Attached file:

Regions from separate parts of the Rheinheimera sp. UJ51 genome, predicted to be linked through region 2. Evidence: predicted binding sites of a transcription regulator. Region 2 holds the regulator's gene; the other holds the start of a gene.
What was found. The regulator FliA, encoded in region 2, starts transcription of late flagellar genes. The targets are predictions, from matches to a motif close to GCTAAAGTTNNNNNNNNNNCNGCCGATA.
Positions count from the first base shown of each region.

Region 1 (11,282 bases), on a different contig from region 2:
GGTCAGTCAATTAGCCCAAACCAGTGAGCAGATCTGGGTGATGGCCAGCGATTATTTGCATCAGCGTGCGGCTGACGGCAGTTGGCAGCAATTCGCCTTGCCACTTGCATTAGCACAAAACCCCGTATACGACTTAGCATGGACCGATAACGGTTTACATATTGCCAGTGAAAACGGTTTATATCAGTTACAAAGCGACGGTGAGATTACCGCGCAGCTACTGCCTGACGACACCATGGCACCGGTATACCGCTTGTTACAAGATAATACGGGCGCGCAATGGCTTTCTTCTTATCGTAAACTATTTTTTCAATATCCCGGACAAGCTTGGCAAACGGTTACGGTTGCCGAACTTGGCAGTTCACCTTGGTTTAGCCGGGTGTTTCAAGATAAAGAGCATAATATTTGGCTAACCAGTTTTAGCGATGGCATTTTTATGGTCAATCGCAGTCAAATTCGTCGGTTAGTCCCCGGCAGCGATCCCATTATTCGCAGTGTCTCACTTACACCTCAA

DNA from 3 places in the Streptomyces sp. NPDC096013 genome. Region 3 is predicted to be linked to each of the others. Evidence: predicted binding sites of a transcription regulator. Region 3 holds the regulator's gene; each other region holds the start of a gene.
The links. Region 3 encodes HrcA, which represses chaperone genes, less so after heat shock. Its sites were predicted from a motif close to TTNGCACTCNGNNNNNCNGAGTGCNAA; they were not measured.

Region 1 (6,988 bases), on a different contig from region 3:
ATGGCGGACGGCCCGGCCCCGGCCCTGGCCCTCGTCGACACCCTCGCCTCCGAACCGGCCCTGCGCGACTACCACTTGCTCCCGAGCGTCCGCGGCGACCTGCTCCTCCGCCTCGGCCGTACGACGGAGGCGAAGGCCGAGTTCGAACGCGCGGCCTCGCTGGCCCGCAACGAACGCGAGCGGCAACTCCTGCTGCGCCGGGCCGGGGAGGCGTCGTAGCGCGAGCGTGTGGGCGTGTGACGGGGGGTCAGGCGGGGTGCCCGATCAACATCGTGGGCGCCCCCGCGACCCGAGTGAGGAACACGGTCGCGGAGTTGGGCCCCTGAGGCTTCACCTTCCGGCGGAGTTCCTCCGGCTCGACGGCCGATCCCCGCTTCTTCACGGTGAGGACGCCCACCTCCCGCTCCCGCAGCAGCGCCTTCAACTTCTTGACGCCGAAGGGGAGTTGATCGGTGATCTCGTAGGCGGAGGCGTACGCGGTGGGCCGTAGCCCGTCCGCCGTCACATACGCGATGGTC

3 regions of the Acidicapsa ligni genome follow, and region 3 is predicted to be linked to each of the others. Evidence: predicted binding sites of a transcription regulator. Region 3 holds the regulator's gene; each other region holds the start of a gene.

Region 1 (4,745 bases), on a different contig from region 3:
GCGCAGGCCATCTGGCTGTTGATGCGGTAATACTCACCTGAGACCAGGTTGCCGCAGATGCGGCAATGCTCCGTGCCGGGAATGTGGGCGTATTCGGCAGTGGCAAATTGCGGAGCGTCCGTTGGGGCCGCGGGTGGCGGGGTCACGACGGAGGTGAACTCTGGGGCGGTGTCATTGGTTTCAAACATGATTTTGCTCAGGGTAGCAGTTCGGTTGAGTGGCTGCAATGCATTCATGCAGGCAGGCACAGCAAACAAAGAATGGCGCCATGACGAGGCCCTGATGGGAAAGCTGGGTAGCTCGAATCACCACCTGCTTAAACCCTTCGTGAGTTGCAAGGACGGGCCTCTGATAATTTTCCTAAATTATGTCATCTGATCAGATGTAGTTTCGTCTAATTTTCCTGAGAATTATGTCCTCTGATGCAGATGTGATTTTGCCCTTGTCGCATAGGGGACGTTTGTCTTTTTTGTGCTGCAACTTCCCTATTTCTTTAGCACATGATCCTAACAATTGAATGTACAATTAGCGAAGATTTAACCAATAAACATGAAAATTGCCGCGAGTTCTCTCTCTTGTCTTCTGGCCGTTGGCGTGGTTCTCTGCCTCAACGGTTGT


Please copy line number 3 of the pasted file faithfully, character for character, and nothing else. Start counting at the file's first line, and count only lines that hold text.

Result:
Positions count from the first base shown of each region.